32. The factors in paras.5.9 (e) and (l) can be taken together. Although as parents they were in a position of trust (para.(e)) and markedly older than Daniel (para.(l)), it is clear that Daniel was a mature, intelligent and fiercely independent young man with full capacity to make decisions about his medical treatment whose determination to commit suicide was not in any way influenced by the conduct or wishes of his parents – on the contrary he proceeded in the teeth of their imploring him not to do so. The same point can be made about para.5.9(i) of the Code. On that basis, I consider that, although Daniel was vulnerable in many senses, he was not vulnerable to manipulation by his parents or the family friend. I have also considered para.5.9(q) and believe that, in the circumstances that exist here, a prosecution would not be likely to have a significant positive impact on community confidence.

33. Overall, therefore, apart from the important fact that an offence under section 2(1) Suicide Act 1961, which has a maximum penalty of 14 years imprisonment, is serious, involving as it did the loss of a life, I have decided that very few of the factors identified in para.5.9 of the Code point in favour of a prosecution in this case.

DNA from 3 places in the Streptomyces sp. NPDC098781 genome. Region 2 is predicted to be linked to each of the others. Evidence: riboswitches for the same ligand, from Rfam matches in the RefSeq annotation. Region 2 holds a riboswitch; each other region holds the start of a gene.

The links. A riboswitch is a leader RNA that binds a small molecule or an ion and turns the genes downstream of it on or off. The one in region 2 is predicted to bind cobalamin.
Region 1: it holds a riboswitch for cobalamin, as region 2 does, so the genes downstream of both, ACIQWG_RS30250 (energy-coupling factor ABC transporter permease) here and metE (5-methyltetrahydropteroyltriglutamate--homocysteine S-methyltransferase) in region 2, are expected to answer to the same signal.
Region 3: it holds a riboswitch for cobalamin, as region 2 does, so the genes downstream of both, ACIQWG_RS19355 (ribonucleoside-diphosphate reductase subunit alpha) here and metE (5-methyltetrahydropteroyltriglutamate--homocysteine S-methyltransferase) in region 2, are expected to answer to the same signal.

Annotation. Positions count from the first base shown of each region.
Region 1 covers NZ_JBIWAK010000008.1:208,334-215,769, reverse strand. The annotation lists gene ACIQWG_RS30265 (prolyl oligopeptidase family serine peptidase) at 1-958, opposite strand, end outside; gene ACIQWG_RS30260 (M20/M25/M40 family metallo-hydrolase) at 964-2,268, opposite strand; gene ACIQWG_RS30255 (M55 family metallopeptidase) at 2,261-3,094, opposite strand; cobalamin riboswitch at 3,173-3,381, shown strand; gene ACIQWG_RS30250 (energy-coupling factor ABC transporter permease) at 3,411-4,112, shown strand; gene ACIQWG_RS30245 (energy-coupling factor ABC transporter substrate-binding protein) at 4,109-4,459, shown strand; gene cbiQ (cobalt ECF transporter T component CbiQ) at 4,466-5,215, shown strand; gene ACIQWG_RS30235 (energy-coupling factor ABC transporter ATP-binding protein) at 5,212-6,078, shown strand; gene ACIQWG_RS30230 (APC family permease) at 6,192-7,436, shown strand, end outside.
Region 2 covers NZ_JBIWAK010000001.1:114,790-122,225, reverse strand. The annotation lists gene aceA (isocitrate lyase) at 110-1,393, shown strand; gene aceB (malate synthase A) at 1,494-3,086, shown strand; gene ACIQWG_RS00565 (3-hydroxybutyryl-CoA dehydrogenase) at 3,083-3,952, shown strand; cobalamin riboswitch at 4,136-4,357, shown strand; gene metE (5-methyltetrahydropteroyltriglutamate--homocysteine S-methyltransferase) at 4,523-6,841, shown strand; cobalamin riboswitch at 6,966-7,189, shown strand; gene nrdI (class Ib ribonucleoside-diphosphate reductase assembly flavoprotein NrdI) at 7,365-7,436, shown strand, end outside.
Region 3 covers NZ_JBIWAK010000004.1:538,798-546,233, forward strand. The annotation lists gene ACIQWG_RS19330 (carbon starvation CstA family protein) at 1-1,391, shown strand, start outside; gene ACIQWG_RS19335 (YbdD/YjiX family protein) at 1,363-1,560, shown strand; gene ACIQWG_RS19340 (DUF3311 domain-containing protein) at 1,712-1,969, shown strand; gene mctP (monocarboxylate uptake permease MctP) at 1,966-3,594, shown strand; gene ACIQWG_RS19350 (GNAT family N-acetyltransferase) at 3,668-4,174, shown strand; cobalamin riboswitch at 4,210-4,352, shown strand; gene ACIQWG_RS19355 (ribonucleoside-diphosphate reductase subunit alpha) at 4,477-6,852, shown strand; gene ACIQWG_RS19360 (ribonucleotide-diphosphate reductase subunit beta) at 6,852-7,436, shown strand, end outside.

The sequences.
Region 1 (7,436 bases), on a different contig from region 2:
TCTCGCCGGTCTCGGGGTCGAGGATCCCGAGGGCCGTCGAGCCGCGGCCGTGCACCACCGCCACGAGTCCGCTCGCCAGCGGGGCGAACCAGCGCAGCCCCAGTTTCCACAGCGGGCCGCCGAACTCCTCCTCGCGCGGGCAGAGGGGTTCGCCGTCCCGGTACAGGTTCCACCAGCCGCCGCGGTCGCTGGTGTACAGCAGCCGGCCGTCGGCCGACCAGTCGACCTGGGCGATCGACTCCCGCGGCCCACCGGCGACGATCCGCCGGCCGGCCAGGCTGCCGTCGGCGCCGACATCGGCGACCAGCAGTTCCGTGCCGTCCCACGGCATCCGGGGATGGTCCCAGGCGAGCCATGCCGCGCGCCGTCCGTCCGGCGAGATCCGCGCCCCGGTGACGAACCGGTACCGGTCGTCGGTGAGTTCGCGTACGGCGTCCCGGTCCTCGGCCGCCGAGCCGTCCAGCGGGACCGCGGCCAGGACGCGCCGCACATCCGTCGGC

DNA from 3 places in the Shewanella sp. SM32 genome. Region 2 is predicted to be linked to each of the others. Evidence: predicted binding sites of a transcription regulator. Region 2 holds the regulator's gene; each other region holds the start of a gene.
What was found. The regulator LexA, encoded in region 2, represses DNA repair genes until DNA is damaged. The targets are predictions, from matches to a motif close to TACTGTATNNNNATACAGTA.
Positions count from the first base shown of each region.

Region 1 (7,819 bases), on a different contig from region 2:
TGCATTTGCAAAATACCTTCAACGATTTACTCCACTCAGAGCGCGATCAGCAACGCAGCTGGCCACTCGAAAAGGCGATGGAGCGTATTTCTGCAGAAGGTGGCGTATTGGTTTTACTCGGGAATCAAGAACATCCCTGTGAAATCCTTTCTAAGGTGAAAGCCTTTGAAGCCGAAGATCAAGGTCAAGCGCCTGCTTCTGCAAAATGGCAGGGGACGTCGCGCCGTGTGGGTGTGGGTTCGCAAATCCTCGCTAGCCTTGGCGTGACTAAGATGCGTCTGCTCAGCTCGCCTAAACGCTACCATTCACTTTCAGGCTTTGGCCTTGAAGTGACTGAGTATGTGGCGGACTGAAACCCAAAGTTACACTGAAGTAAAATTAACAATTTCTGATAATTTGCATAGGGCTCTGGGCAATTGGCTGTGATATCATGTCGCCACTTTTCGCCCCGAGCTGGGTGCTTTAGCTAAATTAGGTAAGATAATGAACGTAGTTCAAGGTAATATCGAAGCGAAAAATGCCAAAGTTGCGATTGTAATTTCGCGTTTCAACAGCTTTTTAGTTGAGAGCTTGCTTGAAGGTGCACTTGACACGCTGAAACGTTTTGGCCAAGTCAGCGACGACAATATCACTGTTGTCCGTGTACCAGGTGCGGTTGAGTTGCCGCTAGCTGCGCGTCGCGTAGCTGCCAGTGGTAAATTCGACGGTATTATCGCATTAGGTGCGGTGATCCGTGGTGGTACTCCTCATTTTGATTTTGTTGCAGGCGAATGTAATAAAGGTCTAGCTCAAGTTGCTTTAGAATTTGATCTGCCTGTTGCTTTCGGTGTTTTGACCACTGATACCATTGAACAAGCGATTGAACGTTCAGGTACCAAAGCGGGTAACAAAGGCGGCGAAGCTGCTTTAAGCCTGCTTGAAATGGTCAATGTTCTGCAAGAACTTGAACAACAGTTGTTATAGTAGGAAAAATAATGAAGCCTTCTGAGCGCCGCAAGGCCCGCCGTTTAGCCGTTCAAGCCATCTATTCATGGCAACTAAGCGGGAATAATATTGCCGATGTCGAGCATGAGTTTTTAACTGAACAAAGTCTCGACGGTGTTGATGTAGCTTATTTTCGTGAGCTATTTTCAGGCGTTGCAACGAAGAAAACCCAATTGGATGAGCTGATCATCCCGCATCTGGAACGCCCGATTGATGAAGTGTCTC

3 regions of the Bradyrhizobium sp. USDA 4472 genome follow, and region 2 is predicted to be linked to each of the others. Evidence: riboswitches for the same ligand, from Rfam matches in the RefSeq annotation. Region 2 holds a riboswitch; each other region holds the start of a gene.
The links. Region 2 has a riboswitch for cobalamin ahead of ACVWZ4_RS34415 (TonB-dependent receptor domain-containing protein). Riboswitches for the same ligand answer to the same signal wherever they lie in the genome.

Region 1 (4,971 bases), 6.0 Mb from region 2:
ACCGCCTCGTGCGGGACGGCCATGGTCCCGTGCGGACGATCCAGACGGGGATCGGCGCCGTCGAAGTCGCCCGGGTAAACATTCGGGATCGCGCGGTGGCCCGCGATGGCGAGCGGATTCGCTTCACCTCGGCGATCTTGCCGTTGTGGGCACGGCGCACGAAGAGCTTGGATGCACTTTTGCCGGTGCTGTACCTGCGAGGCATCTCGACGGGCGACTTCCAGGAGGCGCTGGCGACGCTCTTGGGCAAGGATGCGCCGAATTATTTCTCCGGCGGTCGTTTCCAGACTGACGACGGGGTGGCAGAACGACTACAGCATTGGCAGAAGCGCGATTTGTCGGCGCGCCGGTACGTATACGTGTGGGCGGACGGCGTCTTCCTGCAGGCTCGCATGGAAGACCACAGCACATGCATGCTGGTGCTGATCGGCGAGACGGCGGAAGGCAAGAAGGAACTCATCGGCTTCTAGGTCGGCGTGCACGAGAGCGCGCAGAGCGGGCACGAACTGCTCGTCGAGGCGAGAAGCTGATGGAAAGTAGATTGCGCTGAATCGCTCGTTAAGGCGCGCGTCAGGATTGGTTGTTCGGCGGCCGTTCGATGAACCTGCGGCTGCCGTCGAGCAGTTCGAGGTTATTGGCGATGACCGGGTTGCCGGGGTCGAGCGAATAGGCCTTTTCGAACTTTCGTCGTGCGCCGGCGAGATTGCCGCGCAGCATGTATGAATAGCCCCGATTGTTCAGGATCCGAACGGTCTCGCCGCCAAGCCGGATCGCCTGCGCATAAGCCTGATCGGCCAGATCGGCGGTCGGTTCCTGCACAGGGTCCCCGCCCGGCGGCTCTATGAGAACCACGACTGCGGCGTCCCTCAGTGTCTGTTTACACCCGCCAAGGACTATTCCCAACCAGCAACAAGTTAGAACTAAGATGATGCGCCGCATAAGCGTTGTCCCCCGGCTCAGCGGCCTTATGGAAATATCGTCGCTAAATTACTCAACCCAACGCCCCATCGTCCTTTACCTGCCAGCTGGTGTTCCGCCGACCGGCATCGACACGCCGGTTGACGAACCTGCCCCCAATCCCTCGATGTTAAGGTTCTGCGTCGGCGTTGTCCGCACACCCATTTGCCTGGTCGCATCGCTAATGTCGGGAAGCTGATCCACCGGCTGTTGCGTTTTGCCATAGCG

34. Turning to the factors identified in the Code as against prosecution, para.5.10 (a) is relevant (whether the penalty is likely to be nominal), and, for the reasons set out above, I have decided that it is a factor against prosecution in this case. Para 5.10 (c) may also apply to the family friend since it appears that he genuinely did not appreciate that, as a matter of law, in organising flights he was assisting in Daniel’s suicide. However, I have not attached much weight to that.